Bob Lee: a tragic loss

It was with a deep sense of sadness and personal loss that Ana and myself learned of the death of our dear old friend and comrade, Bob Lee, last Friday. We had been very close for many years, and we learned to love and respect him as a great comrade, a tireless fighter and above all as a warm, loving and generous human being.

Our friendship with Bob dates from the early 1980s, when I was obliged for health reasons to leave Spain and return to Britain. Ana and I arrived back in London with no money, a couple of suitcases and nowhere to live. At that time, Bob was living in a small council flat in Bermondsey, not far from London Bridge.

It was very basic accommodation, the kind known at the time as “hard to let”. And it only had one bedroom. But Bob did not hesitate to invite both of us to live there until we could obtain a flat of our own. As if he had not shown us sufficient kindness, Bob insisted on giving us his bed, while he would sleep on a sofa in the front room. We protested energetically against this proposal, but he would hear none of it.

This little incident tells you all you need to know about his characteristic selflessness and generosity. As it happened, it took us longer to obtain a council flat than we had anticipated. But I can say that after several months of living together in cramped conditions, there was never the slightest hint of any problems or friction. Bob was always a very easy-going chap who got on well with almost everybody.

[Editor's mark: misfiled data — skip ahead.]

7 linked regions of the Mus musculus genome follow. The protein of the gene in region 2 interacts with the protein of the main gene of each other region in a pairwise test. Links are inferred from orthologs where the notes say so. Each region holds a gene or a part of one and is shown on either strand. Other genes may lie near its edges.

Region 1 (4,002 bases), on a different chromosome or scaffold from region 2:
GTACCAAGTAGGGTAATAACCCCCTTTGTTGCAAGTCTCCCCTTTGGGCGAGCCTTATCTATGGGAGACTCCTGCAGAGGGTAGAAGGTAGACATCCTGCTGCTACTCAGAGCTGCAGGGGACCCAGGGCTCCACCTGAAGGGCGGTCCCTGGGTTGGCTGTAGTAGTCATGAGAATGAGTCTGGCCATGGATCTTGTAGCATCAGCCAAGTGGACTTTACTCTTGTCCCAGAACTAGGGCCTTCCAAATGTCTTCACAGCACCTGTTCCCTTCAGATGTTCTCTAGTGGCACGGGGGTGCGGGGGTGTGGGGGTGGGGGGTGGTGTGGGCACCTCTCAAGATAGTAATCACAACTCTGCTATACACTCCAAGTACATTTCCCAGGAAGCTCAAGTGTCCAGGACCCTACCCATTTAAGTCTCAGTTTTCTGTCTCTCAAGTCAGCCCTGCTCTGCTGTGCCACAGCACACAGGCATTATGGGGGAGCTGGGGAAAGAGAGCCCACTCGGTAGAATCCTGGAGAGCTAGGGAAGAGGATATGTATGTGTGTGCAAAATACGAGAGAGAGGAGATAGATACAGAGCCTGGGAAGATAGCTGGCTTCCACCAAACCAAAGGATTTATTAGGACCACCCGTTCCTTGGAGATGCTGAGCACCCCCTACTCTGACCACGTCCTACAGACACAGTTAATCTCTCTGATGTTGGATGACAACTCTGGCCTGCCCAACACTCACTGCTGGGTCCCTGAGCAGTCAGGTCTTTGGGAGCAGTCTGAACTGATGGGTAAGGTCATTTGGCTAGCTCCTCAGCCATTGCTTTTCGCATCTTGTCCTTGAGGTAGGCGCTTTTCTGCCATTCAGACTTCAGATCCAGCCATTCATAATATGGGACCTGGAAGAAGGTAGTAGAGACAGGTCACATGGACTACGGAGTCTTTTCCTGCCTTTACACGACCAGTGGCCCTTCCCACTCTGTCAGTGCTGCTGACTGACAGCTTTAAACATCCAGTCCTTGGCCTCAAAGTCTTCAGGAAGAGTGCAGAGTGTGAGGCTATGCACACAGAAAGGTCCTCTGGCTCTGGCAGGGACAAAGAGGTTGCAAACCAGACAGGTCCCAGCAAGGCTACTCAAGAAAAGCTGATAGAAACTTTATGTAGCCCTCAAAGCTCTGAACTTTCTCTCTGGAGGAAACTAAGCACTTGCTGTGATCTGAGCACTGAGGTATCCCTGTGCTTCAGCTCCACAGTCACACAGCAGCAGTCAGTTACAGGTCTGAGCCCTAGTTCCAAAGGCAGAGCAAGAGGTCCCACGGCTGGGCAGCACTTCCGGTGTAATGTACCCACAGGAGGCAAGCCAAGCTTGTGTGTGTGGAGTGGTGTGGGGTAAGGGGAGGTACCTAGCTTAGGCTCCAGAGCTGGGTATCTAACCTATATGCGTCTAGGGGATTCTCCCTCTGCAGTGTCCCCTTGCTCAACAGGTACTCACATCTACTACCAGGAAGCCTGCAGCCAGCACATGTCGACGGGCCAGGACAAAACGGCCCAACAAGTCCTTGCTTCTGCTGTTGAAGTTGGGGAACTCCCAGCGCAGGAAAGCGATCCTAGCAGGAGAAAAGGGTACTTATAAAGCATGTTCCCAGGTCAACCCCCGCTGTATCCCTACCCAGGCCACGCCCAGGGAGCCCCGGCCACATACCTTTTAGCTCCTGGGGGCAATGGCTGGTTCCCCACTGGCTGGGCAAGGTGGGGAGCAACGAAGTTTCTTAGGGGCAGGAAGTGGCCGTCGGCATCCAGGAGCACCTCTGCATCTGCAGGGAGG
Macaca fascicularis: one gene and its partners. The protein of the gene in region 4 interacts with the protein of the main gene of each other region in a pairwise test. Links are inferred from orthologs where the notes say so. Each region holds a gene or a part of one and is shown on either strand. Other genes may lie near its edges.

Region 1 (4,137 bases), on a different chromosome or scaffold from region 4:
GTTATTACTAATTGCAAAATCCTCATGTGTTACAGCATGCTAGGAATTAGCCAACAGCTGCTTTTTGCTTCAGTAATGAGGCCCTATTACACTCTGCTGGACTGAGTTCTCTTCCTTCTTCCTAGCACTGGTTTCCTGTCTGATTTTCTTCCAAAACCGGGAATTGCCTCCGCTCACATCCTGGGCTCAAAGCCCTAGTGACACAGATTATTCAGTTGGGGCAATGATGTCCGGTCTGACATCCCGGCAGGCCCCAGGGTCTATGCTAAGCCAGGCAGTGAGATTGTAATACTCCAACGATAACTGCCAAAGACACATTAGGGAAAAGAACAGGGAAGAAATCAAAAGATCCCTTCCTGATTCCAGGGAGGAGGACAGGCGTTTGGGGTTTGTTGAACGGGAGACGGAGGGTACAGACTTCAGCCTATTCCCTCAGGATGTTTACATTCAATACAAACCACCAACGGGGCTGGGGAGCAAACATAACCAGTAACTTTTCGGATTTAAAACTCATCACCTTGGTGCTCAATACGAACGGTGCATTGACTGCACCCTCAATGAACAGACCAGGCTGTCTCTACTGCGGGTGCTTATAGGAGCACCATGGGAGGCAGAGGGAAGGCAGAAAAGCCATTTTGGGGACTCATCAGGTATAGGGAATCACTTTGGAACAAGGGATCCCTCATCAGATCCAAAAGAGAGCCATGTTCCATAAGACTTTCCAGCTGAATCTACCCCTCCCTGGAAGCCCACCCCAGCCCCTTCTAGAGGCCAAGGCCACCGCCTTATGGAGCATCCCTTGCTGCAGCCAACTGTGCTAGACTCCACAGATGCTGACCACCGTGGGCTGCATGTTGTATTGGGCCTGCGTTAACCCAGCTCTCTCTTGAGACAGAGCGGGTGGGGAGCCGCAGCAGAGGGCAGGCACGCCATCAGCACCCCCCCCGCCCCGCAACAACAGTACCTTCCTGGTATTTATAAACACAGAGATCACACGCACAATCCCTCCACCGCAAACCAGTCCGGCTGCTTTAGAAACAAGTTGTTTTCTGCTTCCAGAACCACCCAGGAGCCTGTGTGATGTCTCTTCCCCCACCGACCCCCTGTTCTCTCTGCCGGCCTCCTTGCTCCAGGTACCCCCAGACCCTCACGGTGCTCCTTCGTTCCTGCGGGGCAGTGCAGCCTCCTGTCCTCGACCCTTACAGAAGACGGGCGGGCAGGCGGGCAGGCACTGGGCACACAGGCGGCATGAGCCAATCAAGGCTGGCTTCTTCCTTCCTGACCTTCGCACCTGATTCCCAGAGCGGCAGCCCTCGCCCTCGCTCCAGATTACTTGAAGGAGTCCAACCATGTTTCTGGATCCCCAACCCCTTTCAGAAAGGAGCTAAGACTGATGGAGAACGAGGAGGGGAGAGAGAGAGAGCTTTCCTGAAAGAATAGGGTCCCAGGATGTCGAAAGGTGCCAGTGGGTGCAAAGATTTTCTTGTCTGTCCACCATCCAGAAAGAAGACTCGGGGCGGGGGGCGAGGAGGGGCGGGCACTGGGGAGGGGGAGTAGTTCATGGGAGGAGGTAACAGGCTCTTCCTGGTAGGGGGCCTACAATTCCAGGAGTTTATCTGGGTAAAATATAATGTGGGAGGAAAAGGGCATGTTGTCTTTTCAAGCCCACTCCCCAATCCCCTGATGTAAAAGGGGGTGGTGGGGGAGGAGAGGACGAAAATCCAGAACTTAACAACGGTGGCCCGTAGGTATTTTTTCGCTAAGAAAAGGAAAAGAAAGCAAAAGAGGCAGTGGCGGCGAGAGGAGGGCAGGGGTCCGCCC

Actually, Bob was frequently away from home. He was often sent away for political work outside London (mainly in Liverpool, as I will explain), but also he had a very intense social life to complement his equally intense political activity. In those brief periods when he was at home (by this time we had been given a small flat right next door), his house was always full of people.

He was a very sociable person who loved having a good time and mixing with people. But this was particularly true at Christmas time, when Bob would go from party to party. Occasionally, this mad social whirl proved too much even for him. He would come to our flat, utterly exhausted, collapsing on the sofa - he jokingly complained that he was suffering from “social fatigue.” He always had a wicked sense of humour.

We had more than politics in common. Bob was a very cultured person who shared our love of classical music.

Political life

From his earliest youth, Bob was a consistent fighter for socialism. As an active member of the Labour Party Young Socialists, he joined the Militant Tendency, where his talent was quickly recognised. He became a full-timer and was put in charge of Militant’s Black and Asian department. Together with comrades like Colin de Freitas and Phil Frampton (who has written a very moving tribute to him), he worked tirelessly to win black and Asian youths to Marxism.